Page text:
(Bloomberg) – Benchmark electricity prices in Europe hit a two-month high as the profitability of power generation in Germany hit a record high.
A combination of fuel, electricity and carbon prices make up the so-called clean-dark and clean-spark spreads, a measure of the profitability of coal and natural gas stations. A surge in electricity prices along with rising carbon permit costs and lower fuel prices pushed spreads higher, with German coal margins for next year more than doubling over the course of the year. last month to hit a record high.
Europe’s energy crisis is getting worse. Gas prices have almost quintupled this year to reach levels high enough to prompt expectations that industry and manufacturers will soon need to cut production. A cold snap expected to worsen next week is boosting short-term contracts.
“The rapid rebound in the global economy after the lockdowns of 2020/2021, a cold and long winter in the Northern Hemisphere and a tight supply of renewable energy has led to a rapid increase,” said Carlo Cafaro, analyst and meteorologist at Marex Plc Group.
Longer-term contracts like the German coming year are generally more stable than short-term prices that follow climate change. The coming year rose for a fifth day, adding up 3.2% to 150.90 euros per megawatt hour, the highest level since October’s record high of 179 euros.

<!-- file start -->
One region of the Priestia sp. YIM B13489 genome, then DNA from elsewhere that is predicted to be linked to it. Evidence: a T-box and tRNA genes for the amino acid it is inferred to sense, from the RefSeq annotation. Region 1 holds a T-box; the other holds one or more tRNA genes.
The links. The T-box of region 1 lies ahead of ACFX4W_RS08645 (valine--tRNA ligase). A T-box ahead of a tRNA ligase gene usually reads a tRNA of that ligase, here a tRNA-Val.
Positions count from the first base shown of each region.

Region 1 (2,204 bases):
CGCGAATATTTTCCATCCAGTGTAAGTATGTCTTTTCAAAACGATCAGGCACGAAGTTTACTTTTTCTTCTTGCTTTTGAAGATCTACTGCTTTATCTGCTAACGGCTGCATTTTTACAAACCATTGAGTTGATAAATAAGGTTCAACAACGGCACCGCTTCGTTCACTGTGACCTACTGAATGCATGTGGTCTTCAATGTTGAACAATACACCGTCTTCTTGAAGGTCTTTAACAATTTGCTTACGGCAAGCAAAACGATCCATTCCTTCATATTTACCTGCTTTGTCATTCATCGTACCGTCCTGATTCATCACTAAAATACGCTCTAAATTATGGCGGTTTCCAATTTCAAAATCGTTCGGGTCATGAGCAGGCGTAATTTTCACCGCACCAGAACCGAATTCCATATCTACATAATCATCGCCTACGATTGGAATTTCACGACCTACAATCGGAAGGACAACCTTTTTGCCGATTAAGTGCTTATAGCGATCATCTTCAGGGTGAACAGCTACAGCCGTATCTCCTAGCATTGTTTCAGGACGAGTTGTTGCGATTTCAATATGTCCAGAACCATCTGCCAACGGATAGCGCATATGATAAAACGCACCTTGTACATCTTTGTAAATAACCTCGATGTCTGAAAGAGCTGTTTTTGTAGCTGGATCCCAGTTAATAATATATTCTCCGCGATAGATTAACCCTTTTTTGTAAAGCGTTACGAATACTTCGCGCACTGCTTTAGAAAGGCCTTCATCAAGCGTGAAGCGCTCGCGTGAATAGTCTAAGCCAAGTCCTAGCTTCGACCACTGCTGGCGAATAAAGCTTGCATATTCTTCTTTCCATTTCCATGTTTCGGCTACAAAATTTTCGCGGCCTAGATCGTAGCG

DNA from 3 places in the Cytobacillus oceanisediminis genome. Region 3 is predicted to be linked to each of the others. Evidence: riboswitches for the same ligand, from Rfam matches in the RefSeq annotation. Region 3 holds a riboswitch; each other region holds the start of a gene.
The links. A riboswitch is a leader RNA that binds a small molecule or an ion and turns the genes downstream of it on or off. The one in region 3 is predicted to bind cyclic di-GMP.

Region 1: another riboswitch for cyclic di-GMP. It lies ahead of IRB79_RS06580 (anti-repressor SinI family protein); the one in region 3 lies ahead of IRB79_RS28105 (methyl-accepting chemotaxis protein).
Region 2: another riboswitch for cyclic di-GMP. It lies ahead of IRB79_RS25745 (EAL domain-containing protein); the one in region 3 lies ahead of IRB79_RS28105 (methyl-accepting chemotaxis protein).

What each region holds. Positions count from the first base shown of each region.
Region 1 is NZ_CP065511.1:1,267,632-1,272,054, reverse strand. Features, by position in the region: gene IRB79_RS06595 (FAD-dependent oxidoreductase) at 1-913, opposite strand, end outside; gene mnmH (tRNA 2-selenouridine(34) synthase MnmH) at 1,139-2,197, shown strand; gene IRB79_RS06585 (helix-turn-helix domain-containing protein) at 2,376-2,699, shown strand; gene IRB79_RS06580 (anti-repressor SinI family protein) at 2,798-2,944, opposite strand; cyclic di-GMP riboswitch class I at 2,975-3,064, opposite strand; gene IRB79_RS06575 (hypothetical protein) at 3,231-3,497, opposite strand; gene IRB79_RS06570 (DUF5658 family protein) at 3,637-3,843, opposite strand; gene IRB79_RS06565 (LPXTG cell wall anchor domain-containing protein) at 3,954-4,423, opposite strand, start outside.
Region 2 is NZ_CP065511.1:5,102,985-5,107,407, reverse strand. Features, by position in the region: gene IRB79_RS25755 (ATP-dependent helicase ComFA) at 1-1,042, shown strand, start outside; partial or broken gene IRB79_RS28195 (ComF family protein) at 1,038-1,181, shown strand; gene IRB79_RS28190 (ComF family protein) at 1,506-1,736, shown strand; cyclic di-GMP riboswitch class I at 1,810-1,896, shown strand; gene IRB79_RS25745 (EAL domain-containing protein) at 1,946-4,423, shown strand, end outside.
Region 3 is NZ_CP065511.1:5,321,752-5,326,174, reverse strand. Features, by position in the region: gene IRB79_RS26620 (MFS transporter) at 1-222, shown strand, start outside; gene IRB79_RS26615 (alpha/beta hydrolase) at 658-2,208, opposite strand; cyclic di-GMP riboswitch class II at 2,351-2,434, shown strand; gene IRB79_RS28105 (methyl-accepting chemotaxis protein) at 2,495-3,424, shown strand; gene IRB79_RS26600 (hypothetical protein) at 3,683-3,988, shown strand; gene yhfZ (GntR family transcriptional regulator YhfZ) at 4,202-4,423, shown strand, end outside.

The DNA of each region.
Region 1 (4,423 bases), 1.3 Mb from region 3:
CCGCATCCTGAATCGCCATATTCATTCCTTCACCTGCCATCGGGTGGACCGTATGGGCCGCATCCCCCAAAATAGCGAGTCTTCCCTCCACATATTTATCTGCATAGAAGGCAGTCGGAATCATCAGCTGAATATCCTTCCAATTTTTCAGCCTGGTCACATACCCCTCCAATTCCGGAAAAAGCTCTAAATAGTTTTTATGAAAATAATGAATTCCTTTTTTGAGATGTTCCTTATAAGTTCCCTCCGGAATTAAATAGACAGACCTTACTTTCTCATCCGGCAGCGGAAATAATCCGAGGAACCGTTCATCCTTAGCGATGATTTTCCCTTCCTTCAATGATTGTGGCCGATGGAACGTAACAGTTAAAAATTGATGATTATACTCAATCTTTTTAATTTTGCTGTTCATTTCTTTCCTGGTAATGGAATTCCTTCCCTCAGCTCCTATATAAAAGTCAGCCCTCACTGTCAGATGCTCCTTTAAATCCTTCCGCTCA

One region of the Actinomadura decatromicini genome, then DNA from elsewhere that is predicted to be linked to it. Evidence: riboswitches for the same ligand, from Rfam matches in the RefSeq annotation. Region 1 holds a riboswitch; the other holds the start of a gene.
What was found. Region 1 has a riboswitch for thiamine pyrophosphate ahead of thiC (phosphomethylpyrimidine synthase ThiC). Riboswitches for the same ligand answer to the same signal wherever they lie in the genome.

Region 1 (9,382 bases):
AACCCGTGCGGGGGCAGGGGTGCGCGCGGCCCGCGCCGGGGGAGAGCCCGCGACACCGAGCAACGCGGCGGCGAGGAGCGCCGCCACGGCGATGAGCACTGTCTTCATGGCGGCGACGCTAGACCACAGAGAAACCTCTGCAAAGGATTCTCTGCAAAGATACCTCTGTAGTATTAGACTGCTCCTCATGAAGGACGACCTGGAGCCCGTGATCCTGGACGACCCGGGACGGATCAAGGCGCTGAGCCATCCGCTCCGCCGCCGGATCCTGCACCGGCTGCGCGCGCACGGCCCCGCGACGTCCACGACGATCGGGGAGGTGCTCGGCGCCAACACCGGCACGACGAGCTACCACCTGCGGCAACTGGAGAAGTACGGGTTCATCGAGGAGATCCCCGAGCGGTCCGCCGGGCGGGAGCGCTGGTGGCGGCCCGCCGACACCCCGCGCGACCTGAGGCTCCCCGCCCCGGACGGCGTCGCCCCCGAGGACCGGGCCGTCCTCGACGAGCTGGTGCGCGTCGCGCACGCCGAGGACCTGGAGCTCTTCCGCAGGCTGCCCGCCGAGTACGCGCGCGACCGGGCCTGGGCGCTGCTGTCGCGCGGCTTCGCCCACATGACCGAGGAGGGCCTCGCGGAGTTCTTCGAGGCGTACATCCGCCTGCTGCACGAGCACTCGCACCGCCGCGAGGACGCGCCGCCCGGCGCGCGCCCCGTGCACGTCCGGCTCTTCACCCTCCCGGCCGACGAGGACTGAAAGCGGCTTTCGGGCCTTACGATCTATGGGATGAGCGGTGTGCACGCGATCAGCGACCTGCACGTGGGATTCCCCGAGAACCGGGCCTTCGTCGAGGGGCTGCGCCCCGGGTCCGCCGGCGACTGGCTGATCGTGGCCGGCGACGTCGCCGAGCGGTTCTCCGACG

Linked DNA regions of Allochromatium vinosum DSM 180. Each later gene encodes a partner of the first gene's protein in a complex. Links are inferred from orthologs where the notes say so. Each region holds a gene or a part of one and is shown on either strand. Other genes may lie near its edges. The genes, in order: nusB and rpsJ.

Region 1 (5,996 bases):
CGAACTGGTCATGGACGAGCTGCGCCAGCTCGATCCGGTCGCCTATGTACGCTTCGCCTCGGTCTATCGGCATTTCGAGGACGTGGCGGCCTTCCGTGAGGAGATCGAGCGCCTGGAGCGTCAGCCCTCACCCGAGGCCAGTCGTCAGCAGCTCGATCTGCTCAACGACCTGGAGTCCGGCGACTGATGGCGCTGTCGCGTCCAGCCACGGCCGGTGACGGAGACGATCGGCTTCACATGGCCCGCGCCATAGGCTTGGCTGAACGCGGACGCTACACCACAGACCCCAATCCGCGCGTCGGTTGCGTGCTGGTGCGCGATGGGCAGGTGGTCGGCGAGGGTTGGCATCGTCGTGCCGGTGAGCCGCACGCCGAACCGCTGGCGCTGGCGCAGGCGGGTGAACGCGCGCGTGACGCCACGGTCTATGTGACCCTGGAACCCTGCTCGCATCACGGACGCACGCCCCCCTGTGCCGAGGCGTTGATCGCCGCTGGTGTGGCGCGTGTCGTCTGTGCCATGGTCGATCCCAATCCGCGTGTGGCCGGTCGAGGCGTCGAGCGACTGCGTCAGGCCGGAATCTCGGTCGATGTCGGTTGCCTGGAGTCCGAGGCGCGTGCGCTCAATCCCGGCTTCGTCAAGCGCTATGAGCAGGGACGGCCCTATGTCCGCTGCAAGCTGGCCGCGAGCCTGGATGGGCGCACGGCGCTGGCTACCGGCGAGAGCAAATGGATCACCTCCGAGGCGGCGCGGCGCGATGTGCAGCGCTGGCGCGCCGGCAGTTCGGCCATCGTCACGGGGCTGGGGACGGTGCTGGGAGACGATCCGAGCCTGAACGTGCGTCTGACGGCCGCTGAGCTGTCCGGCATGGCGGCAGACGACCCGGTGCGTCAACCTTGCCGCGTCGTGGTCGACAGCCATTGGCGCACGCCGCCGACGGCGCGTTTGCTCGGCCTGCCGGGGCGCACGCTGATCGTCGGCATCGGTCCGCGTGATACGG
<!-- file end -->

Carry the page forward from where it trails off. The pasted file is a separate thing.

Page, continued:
Soaring fuel and carbon prices are driving up production costs. Gas prices led a scorching rally, while carbon futures soared more than 140%, topping € 80 per tonne for the first time on Friday. Coal prices have almost doubled.
However, electricity prices across Europe have exceeded the levels implied by fuel and carbon costs in recent weeks, according to Glenn Rickson, head of European energy analysis at S&P Global Platts. While significant price risks remain, recent strength is overstated. He sees the German power in 2022 fall to 136 euros per megawatt hour at expiration.
A cold snap next week brings daily electricity contracts across Europe to near record highs. German electricity for Wednesday next week, when the weather company Maxar says sub-zero temperatures could hit Berlin, is priced at around 323 euros per megawatt hour, according to the broker’s data. This would be higher than the daily record of 302.53 euros set on October 6 on the Epex Spot exchange.
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The cold wave particularly hits France. The country is one of the largest net exporters in Europe. The prices there are so high that it imports from countries like Germany and Great Britain, the opposite of what usually happens during peak hours in winter.
Electricity demand in France is very sensitive to temperature variations when it is cold due to the widespread use of electric heating. In winter, demand increases by 2,400 MW for each drop in temperature of one degree Celsius, according to the RTE network operator.
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